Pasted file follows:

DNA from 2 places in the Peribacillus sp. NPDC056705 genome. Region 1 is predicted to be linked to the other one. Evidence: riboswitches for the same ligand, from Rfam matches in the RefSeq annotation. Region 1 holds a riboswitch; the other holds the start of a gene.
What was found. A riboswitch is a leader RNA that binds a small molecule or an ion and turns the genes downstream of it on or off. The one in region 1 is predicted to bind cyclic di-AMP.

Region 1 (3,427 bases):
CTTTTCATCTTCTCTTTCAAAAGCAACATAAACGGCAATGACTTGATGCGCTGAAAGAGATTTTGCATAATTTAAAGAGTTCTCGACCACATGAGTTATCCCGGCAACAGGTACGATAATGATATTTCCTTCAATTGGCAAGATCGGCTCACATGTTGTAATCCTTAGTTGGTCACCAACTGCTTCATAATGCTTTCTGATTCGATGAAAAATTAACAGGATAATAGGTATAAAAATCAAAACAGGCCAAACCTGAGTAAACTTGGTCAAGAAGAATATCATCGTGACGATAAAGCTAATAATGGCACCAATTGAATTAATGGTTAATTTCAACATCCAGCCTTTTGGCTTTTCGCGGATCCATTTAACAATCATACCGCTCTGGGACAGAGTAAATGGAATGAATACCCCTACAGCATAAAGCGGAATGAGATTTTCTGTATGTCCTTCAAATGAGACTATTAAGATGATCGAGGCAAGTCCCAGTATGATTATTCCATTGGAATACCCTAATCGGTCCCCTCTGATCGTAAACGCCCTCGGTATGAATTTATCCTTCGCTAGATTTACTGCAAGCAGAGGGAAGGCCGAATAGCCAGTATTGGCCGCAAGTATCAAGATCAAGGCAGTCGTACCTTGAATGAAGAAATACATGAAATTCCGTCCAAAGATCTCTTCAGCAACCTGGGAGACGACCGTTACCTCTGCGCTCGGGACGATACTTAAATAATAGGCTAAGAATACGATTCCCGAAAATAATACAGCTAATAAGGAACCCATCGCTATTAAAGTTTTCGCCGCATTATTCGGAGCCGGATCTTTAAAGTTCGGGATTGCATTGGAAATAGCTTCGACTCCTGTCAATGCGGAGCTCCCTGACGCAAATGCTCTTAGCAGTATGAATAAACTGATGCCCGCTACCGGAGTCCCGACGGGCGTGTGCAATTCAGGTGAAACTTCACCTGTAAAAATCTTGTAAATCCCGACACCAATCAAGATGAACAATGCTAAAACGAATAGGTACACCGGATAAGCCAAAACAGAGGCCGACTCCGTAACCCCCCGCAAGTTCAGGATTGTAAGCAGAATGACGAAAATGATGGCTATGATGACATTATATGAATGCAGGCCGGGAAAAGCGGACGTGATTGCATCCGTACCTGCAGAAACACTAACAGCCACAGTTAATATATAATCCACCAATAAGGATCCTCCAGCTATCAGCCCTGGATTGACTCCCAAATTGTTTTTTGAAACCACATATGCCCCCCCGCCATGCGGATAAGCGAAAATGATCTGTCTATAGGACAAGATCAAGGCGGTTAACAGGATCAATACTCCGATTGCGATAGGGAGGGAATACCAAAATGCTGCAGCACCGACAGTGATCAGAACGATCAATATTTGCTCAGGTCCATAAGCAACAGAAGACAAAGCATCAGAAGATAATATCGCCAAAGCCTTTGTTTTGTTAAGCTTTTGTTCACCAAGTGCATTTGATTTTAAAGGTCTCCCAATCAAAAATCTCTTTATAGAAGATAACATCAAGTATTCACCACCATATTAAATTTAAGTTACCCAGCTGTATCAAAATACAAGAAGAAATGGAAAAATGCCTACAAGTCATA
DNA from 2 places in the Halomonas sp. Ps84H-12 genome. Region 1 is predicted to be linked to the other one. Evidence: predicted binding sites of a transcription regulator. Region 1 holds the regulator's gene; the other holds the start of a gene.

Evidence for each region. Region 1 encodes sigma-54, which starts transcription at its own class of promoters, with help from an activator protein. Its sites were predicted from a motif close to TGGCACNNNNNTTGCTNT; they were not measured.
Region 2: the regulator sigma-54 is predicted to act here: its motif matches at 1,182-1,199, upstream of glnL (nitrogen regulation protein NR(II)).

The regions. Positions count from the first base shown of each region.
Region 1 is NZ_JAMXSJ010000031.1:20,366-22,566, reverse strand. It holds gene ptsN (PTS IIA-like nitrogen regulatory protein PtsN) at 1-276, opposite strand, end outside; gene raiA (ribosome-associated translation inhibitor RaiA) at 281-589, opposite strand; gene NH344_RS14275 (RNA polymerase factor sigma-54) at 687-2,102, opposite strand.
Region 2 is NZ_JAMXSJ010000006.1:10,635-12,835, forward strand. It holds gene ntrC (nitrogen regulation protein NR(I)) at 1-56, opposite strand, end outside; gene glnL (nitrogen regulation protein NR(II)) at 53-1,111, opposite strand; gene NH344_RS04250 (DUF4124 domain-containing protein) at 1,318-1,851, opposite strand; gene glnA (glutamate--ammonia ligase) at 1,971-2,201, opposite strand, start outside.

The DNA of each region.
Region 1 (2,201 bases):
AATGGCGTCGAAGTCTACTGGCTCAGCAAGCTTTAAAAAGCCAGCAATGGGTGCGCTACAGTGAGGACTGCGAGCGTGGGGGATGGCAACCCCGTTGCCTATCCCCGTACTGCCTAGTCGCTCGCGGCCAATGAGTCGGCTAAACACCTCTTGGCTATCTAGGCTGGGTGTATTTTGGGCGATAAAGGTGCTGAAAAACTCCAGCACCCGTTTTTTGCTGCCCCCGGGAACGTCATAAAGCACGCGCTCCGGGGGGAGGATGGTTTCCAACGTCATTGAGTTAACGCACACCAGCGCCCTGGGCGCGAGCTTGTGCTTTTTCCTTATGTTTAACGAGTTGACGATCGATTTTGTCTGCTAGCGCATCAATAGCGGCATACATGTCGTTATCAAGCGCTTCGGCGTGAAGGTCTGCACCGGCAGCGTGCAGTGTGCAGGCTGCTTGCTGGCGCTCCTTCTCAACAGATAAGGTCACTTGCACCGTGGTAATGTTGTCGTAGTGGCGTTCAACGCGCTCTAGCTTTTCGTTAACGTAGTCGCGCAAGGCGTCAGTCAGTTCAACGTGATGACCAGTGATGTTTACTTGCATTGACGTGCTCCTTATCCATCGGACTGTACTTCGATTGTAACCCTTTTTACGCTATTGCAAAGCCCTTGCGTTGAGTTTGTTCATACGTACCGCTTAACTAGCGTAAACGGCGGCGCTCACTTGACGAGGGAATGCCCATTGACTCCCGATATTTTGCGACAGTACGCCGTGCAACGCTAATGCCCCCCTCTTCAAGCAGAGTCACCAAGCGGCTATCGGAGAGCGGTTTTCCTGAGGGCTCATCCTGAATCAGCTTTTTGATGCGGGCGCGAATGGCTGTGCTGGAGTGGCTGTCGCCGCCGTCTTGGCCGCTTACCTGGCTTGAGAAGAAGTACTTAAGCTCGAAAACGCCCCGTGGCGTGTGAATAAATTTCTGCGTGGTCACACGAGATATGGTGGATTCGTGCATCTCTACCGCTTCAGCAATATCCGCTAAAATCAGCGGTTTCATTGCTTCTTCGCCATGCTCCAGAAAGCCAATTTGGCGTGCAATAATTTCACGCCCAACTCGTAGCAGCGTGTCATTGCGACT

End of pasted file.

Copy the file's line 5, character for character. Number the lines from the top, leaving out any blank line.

DNA from 2 places in the Halomonas sp. Ps84H-12 genome. Region 1 is predicted to be linked to the other one. Evidence: predicted binding sites of a transcription regulator. Region 1 holds the regulator's gene; the other holds the start of a gene.